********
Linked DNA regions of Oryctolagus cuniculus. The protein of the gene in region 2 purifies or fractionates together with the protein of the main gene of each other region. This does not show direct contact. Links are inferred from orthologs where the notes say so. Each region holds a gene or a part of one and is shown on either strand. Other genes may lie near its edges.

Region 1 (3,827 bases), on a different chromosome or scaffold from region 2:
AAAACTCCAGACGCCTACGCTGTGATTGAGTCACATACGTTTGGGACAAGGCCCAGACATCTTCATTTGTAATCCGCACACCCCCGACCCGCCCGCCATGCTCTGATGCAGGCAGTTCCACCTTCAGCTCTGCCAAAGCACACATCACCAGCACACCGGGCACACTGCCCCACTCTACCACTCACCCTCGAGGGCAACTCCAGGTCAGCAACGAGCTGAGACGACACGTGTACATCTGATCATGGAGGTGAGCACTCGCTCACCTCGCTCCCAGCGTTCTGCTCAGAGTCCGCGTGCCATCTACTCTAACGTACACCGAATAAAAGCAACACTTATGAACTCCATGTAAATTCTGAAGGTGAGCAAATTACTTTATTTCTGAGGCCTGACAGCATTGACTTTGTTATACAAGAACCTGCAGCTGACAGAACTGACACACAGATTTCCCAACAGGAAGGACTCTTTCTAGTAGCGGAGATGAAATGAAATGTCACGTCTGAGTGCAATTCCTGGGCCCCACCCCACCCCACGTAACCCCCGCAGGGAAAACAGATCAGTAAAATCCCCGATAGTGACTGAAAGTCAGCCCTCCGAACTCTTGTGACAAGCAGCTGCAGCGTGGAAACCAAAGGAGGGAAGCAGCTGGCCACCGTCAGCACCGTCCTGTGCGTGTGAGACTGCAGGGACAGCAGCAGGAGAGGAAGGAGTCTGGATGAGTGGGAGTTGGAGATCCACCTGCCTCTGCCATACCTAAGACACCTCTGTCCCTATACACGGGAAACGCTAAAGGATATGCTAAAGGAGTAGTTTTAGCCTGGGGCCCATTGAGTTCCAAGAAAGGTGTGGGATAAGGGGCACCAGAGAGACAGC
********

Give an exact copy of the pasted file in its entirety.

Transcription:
Linked DNA regions of Oryctolagus cuniculus. The protein of the gene in region 2 purifies or fractionates together with the protein of the main gene of each other region. This does not show direct contact. Links are inferred from orthologs where the notes say so. Each region holds a gene or a part of one and is shown on either strand. Other genes may lie near its edges.

Region 1 (3,827 bases), on a different chromosome or scaffold from region 2:
AAAACTCCAGACGCCTACGCTGTGATTGAGTCACATACGTTTGGGACAAGGCCCAGACATCTTCATTTGTAATCCGCACACCCCCGACCCGCCCGCCATGCTCTGATGCAGGCAGTTCCACCTTCAGCTCTGCCAAAGCACACATCACCAGCACACCGGGCACACTGCCCCACTCTACCACTCACCCTCGAGGGCAACTCCAGGTCAGCAACGAGCTGAGACGACACGTGTACATCTGATCATGGAGGTGAGCACTCGCTCACCTCGCTCCCAGCGTTCTGCTCAGAGTCCGCGTGCCATCTACTCTAACGTACACCGAATAAAAGCAACACTTATGAACTCCATGTAAATTCTGAAGGTGAGCAAATTACTTTATTTCTGAGGCCTGACAGCATTGACTTTGTTATACAAGAACCTGCAGCTGACAGAACTGACACACAGATTTCCCAACAGGAAGGACTCTTTCTAGTAGCGGAGATGAAATGAAATGTCACGTCTGAGTGCAATTCCTGGGCCCCACCCCACCCCACGTAACCCCCGCAGGGAAAACAGATCAGTAAAATCCCCGATAGTGACTGAAAGTCAGCCCTCCGAACTCTTGTGACAAGCAGCTGCAGCGTGGAAACCAAAGGAGGGAAGCAGCTGGCCACCGTCAGCACCGTCCTGTGCGTGTGAGACTGCAGGGACAGCAGCAGGAGAGGAAGGAGTCTGGATGAGTGGGAGTTGGAGATCCACCTGCCTCTGCCATACCTAAGACACCTCTGTCCCTATACACGGGAAACGCTAAAGGATATGCTAAAGGAGTAGTTTTAGCCTGGGGCCCATTGAGTTCCAAGAAAGGTGTGGGATAAGGGGCACCAGAGAGACAGC